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Fraudulent Transfers And Bankruptcy
This article is my opinion, and not legal advice. I am a judgment broker and am not a lawyer. If you ever need any legal advice or a strategy to use, please contact a lawyer.
Over time, fraud against average people is legal, because there are time limits on how long one has to attempt to undo a suspected fraudulent transfer. In most states, the fraudulent transfer limitation is four years, some other states have limits of 3, 5, and 6 years. With few exceptions, after the time limit has passed, the laws allow typical fraudulent transfers.
Even if you suspect a fraudulent transfer, asserting this is not enough. Bankruptcy filing or not, you or your lawyer need to succeed in filing a lawsuit in civil court, or an adversarial action in bankruptcy court; to get an adjudicated fraud judgment.
Setting aside a fraudulent transfer is a separate request from the court after fraud is proven to the court. Often, additional post-judgment fraudulent transfer lawsuits are required to get another decision and order from a court. Fraudulent transfer cases are always against the reciever of the property; in some cases the debtor if the property was transferred back to them.
In a bankruptcy situation, who has standing to bring a fraudulent transfer claim, the creditor or the BK trustee? And, should they make such a claim? Either can start the process of bringing a fraud situation to the attention of the BK court. You may want to consider a deal with the trustee if there is some mutual interest, or even a potentially competing claim in the property. In bankruptcy court, an adversarial action can be filed, to request a fraud-related judgment court ruling with one of these three goals:
A) Get your fraud judgment declared nondischargeable, so the other creditors lose, and your judgment survives the debtor's successful bankruptcy.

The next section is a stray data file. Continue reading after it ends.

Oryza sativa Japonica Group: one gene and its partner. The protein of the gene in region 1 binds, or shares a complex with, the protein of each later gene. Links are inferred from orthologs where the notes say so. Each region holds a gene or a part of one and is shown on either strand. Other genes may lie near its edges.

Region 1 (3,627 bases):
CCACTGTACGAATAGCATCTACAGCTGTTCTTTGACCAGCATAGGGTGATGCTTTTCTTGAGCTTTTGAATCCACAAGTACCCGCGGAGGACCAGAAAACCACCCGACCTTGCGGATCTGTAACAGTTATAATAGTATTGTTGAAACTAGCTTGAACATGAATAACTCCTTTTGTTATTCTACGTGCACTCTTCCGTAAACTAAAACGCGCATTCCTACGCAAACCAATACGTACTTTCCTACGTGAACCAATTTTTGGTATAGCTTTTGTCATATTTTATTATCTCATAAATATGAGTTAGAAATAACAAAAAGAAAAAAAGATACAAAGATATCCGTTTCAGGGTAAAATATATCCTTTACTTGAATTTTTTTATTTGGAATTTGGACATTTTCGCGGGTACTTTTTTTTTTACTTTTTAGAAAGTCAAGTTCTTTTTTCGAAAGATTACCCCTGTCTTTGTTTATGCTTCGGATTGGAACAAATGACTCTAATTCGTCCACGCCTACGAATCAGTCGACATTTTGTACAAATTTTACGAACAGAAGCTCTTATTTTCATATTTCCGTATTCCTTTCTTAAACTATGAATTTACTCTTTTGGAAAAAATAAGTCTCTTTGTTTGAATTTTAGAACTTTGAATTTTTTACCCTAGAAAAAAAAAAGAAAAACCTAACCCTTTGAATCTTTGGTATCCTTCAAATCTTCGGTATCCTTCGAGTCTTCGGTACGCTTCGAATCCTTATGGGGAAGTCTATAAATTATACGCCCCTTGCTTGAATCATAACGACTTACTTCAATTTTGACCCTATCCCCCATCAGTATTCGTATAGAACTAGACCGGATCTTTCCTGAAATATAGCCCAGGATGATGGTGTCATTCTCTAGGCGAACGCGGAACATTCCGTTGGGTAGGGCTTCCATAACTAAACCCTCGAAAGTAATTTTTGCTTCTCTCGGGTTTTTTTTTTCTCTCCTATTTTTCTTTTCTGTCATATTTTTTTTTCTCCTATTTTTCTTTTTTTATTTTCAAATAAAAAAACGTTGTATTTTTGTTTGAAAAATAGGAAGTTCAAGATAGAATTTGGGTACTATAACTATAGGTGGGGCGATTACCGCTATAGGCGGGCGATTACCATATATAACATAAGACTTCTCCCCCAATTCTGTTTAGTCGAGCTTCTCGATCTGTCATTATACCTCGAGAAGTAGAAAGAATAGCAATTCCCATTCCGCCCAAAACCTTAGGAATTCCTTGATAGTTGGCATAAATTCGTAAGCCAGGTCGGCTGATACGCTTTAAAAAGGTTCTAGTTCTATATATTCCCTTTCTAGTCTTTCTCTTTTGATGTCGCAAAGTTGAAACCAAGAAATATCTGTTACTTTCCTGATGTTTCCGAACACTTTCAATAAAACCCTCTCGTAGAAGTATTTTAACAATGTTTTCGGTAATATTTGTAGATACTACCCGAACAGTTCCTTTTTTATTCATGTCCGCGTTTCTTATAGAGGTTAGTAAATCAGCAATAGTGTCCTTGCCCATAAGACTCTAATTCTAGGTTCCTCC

B) Get the debtor's bankruptcy dismissed because of the fraud, if you can prove they defrauded the bankruptcy court by not disclosing all their assets to the court.
C) Get the debtor's fraudulently transferred property back into the bankruptcy estate for the benefit of all the creditors, especially the secured creditors. This option is always much easier to accomplish, especially if the trustee is interested in the asset. If the newly discovered fraudulently transferred asset is large and within the trustee's statute of limitations, they will likely be very interested and may foot the bill for an adversarial action. If the regular BK trustee is not interested, the U.S. Trustee might be.
The BK court may deny these kinds of requests, or might decide a different course of action. The end result depends on the strength of the filed adversarial proceedings, and the bankruptcy court trustee and/or judge. Every day, creditors bring fraudulently transferred assets to the attention of bankruptcy courts, and the courts sometimes decide to add them to the asset pool for the benefit of all eligible creditors.
Generally, a seasoned claim to property based on a lien or other secured interest is not the property of the estate, absent other issues or facts. If you have a prior (seasoned) lien recorded at least 90 days before their bankruptcy filing, the trustee may not do anything, because they will probably will not get anything. If it is real property (or sometimes non-real property), and you are within the statute of limitations, you can move for a relief from stay for a forced sale, with an adversarial proceeding.
Even within bankruptcy, an abstract of judgment can attach to fraudulently transferred property (equitable interest), if this is acknowledged and endorsed by the bankruptcy court. If the court agrees, the transfer of property in cases of fraud against a creditor may be disregarded and the property levied upon. If the transfer is disregarded; a judgment lien reaches the interest of a judgment debtor in property that has been fraudulently transferred to another, even if the transfer took place before the judgment lien attached. (See Liuzza v. Bell (1940) 40 CA2d 417, 429, 104 P2d 1095, 1102; First National Bank of Los Angeles v. Maxwell (1899) 123 C 360, 371, 55 P 980, 983).
The bankruptcy opinion in Daff v. Wallace (In re Cass), 476 B.R. 602 (Bankr. C.D. Cal. 2012) again cites Liuzza v. Bell (1940) 40 CA2d 417. The outcome of this fraudulent transfer case was that the court ruled in favor of the creditors, allowing them to keep their abstract of judgment intact, in their claim against the trustee.
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